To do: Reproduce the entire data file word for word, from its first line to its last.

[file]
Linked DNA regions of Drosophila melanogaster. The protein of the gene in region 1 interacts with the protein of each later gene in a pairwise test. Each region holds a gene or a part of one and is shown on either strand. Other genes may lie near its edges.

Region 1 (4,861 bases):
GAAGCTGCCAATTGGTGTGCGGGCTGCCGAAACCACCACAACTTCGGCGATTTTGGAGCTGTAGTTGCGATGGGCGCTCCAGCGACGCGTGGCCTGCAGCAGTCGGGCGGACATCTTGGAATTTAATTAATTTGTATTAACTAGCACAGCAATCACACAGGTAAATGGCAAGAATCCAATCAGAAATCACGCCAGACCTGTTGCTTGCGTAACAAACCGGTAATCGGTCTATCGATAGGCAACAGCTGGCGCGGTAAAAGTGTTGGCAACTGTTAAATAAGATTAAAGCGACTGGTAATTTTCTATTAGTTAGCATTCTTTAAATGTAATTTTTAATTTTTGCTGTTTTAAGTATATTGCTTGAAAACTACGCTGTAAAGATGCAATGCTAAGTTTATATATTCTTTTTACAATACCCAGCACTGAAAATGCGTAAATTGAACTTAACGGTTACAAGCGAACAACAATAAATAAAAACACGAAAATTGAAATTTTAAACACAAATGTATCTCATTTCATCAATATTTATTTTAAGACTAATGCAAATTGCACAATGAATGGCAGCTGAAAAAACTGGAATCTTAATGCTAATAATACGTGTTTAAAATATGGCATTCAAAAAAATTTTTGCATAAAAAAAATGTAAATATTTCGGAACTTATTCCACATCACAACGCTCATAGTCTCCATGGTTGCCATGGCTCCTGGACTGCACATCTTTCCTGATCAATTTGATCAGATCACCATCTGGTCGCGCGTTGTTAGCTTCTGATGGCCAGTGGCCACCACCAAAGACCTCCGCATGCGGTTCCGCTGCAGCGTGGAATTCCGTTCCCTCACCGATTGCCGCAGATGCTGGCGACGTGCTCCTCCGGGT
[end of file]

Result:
Linked DNA regions of Drosophila melanogaster. The protein of the gene in region 1 interacts with the protein of each later gene in a pairwise test. Each region holds a gene or a part of one and is shown on either strand. Other genes may lie near its edges.

Region 1 (4,861 bases):
GAAGCTGCCAATTGGTGTGCGGGCTGCCGAAACCACCACAACTTCGGCGATTTTGGAGCTGTAGTTGCGATGGGCGCTCCAGCGACGCGTGGCCTGCAGCAGTCGGGCGGACATCTTGGAATTTAATTAATTTGTATTAACTAGCACAGCAATCACACAGGTAAATGGCAAGAATCCAATCAGAAATCACGCCAGACCTGTTGCTTGCGTAACAAACCGGTAATCGGTCTATCGATAGGCAACAGCTGGCGCGGTAAAAGTGTTGGCAACTGTTAAATAAGATTAAAGCGACTGGTAATTTTCTATTAGTTAGCATTCTTTAAATGTAATTTTTAATTTTTGCTGTTTTAAGTATATTGCTTGAAAACTACGCTGTAAAGATGCAATGCTAAGTTTATATATTCTTTTTACAATACCCAGCACTGAAAATGCGTAAATTGAACTTAACGGTTACAAGCGAACAACAATAAATAAAAACACGAAAATTGAAATTTTAAACACAAATGTATCTCATTTCATCAATATTTATTTTAAGACTAATGCAAATTGCACAATGAATGGCAGCTGAAAAAACTGGAATCTTAATGCTAATAATACGTGTTTAAAATATGGCATTCAAAAAAATTTTTGCATAAAAAAAATGTAAATATTTCGGAACTTATTCCACATCACAACGCTCATAGTCTCCATGGTTGCCATGGCTCCTGGACTGCACATCTTTCCTGATCAATTTGATCAGATCACCATCTGGTCGCGCGTTGTTAGCTTCTGATGGCCAGTGGCCACCACCAAAGACCTCCGCATGCGGTTCCGCTGCAGCGTGGAATTCCGTTCCCTCACCGATTGCCGCAGATGCTGGCGACGTGCTCCTCCGGGT